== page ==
Sleep architecture can be studied using PSG, and MSLT provides measures of alertness. These studies are not routinely required for the assessment of sleep in PD. However, in cases where obstructive sleep apnea or severe PLM is suspected, PSG is essential. In cases of severe RBD or other parasomnias, PSG is useful for confirmation of diagnosis. A pathological MSLT result (sleep latency

Sleep disorders 41 Insomnia

Interestingly, the reverse relationship does not appear to occur since ADHD symptoms are not commonly found in DSP. Therefore one might assume that SOI per se, as typical of DSP, is not enough to produce daytime feature of ADHD unless accompanied by nighttime hyperactivity sleep fragmentation, as in most ADHD children (Walters et al., 2008). As for sleep maintenance insomnia (SMI), several primary sleep disorders such as obstructive sleep apnea syndrome (OSAS), periodic leg movement disorder (PLMD), and restless legs syndrome (RLS) concur in increasing wakefulness after sleep onset (WASO) with night-time awakenings and lowering sleep efficiency with related detrimental effects on performance (Gruber et al., 2007). 4.3 Sleep apnea (OSAS)

Surgery for Weight Loss

Bypass Roux-en Y ) can induce substantial weight loss, and serve to reduce weight-associated risk factors and comorbidities. Compared to other interventions available, surgery has produced the longest period of sustained weight loss. Assessing both perioperative risk and long-term complications is important and requires assessing the risk benefit ratio in each case. Patients whose BMI equals or exceeds 40 kg m2 are potential candidates for surgery if they strongly desire substantial weight loss, because obesity severely impairs the quality of their lives. Less severe obese patients (BMIs between 35 and 39.9 kg m2) also may be considered for surgery. This group primarily includes those patients with high-risk comorbid conditions (cardiovascular, sleep apnea, uncontrolled type 2 diabetes) or weight-induced physical problems interfering with performance of daily life activities.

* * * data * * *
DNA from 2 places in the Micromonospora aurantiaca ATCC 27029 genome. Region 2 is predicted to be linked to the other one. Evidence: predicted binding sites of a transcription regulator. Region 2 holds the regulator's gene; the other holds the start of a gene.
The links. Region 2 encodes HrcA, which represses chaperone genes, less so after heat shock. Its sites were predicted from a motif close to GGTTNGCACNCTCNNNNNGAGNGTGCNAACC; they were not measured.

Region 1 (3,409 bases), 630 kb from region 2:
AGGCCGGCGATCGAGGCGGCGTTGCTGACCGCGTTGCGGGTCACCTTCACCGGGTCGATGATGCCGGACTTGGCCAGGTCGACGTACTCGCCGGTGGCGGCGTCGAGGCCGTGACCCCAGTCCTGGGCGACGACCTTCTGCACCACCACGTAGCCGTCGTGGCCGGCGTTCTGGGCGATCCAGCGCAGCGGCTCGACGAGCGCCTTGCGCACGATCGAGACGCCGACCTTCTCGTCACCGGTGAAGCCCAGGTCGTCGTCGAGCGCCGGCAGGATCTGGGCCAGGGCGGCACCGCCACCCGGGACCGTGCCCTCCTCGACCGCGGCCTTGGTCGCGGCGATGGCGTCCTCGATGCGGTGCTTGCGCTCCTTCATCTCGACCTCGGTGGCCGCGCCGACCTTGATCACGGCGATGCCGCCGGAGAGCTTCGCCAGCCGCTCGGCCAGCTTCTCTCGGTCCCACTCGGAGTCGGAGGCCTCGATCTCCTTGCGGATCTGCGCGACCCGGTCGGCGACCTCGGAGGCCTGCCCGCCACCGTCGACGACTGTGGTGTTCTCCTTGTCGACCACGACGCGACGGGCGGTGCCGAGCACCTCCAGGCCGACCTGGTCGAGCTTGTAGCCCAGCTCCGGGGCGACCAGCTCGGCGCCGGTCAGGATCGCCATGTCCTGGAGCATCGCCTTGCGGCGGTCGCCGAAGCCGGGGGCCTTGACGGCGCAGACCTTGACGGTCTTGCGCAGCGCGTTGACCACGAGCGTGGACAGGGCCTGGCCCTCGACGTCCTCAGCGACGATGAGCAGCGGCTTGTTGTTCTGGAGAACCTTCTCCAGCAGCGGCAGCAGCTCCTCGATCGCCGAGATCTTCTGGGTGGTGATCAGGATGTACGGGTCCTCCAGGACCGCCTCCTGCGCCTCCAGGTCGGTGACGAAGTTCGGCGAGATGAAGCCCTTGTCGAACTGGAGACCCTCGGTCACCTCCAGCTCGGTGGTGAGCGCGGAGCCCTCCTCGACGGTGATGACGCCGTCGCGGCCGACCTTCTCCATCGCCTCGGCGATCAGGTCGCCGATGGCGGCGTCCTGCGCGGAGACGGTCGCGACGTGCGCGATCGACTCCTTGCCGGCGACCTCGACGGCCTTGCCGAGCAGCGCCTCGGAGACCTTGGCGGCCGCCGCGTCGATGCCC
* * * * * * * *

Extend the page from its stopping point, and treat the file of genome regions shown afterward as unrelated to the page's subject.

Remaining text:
Rapid Eye Movement Behavior Disorder and Restless Legs Syndrome

The treatment of choice for RBD is clonazepam, a benzodiazepine, although the mechanism is unknown and there are no controlled trials (13). Other drugs thought to be helpful for RBD include pramipexole, levodopa, carbamazepine, donepezil, and melatonin (64,89-91). Caution needs to be exercised with the use of clonazepam, as in some cases, RBD may be confused with sleep apnea, which can be worsened by clonazepam. Nighttime dosing with drugs such as selegiline may aggravate RBD. Others have reported a paradoxical worsening of RBD with deep brain stimulation (DBS) of the subthalamic nucleus (STN) (92).

Respiratory Disorders

Respiratory disorders are common in adults with Down's syndrome, with the underlying pathology often multifactorial. Structural and functional anomalies such as hypotonia and small lower airway volume can, for example, combine with cardiac defects, excessive mucus secretion and collection in the upper airways to confound accurate diagnosis. As with many adults with learning disabilities, especially those living within communal settings, gastro-oesophageal reflux (GORD) caused by the bacterium Helicobacter pylori is very common, causing significant discomfort from gastritis. Sleep disturbance caused by frequent intermittent periods of breathing cessation (sleep apnoea) is common in adults with Down's syndrome and needs investigating to enable an accurate clinical picture of respiratory disturbance from which a diagnostic pathway can be established.